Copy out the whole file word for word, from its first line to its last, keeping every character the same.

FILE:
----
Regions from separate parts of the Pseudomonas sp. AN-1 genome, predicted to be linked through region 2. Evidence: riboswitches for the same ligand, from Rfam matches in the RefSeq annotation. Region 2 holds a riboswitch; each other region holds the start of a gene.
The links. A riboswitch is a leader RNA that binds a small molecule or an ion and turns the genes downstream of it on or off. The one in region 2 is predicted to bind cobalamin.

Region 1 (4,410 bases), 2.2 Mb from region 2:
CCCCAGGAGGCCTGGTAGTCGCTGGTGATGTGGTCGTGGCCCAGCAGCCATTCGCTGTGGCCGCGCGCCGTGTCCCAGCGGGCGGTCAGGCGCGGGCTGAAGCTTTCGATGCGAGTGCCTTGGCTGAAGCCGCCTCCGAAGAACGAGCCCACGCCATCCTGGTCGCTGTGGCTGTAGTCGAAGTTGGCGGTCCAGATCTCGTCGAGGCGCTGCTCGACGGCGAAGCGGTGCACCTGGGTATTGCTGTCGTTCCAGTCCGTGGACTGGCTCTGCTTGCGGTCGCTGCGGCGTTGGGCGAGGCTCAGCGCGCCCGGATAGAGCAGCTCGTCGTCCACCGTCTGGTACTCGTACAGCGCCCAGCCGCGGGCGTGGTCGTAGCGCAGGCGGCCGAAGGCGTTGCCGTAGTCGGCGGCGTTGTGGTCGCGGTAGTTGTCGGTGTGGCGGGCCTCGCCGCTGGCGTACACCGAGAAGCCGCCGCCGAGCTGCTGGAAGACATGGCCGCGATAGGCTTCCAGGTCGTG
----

Regions from separate parts of the Pseudomonas sp. AN-1 genome, predicted to be linked through region 2. Evidence: riboswitches for the same ligand, from Rfam matches in the RefSeq annotation. Region 2 holds a riboswitch; each other region holds the start of a gene.
The links. A riboswitch is a leader RNA that binds a small molecule or an ion and turns the genes downstream of it on or off. The one in region 2 is predicted to bind cobalamin.

Region 1 (4,410 bases), 2.2 Mb from region 2:
CCCCAGGAGGCCTGGTAGTCGCTGGTGATGTGGTCGTGGCCCAGCAGCCATTCGCTGTGGCCGCGCGCCGTGTCCCAGCGGGCGGTCAGGCGCGGGCTGAAGCTTTCGATGCGAGTGCCTTGGCTGAAGCCGCCTCCGAAGAACGAGCCCACGCCATCCTGGTCGCTGTGGCTGTAGTCGAAGTTGGCGGTCCAGATCTCGTCGAGGCGCTGCTCGACGGCGAAGCGGTGCACCTGGGTATTGCTGTCGTTCCAGTCCGTGGACTGGCTCTGCTTGCGGTCGCTGCGGCGTTGGGCGAGGCTCAGCGCGCCCGGATAGAGCAGCTCGTCGTCCACCGTCTGGTACTCGTACAGCGCCCAGCCGCGGGCGTGGTCGTAGCGCAGGCGGCCGAAGGCGTTGCCGTAGTCGGCGGCGTTGTGGTCGCGGTAGTTGTCGGTGTGGCGGGCCTCGCCGCTGGCGTACACCGAGAAGCCGCCGCCGAGCTGCTGGAAGACATGGCCGCGATAGGCTTCCAGGTCGTG